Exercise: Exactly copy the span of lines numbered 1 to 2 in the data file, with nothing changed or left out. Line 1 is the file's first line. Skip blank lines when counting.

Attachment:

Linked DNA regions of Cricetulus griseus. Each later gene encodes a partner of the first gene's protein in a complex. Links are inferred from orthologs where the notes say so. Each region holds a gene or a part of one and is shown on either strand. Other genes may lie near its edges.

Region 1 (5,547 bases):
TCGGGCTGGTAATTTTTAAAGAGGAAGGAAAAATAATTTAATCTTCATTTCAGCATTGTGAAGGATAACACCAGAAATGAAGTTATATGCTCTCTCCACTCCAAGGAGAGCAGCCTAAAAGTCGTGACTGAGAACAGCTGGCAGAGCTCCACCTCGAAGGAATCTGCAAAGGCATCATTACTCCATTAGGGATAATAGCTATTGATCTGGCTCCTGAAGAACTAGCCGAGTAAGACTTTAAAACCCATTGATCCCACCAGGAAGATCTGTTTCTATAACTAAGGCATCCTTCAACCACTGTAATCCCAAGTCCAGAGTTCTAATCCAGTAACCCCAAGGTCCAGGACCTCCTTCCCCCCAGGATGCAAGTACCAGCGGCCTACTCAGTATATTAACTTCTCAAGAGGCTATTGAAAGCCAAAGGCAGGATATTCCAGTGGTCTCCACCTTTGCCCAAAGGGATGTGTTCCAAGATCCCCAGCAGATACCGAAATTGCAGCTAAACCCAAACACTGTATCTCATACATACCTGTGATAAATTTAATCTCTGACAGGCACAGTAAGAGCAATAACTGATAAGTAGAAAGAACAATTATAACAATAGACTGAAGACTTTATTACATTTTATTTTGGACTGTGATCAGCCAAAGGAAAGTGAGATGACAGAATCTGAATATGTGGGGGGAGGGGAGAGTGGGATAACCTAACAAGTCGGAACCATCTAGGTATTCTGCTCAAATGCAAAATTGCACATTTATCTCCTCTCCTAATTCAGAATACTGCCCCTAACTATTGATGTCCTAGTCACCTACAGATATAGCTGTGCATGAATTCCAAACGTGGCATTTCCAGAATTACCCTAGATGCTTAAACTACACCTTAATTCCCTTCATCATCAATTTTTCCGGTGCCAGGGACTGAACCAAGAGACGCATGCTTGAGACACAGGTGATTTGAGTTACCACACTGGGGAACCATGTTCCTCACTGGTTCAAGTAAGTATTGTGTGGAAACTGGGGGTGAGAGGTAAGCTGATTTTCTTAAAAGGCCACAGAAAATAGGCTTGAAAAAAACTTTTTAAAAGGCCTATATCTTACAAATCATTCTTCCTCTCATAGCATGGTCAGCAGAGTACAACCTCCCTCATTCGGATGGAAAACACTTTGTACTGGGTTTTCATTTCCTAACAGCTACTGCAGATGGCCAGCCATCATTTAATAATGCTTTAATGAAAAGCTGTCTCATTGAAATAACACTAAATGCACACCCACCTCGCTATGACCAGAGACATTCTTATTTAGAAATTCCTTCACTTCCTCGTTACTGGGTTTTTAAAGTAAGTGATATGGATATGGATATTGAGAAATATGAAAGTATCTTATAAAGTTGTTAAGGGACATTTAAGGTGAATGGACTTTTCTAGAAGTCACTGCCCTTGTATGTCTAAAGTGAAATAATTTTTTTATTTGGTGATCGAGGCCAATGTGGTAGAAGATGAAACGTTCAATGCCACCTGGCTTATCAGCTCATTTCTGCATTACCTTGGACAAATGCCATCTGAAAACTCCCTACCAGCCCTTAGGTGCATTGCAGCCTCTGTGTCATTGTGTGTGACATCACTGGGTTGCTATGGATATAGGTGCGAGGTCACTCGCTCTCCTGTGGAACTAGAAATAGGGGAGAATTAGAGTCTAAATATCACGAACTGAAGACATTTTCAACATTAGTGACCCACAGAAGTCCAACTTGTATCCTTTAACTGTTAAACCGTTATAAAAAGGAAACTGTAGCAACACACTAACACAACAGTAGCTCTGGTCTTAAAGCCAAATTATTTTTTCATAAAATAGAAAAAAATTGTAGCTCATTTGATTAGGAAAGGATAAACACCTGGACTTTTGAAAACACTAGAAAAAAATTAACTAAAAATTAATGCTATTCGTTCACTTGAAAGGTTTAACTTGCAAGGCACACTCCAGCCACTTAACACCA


Linked DNA regions of Cricetulus griseus. Each later gene encodes a partner of the first gene's protein in a complex. Links are inferred from orthologs where the notes say so. Each region holds a gene or a part of one and is shown on either strand. Other genes may lie near its edges.

Region 1 (5,547 bases):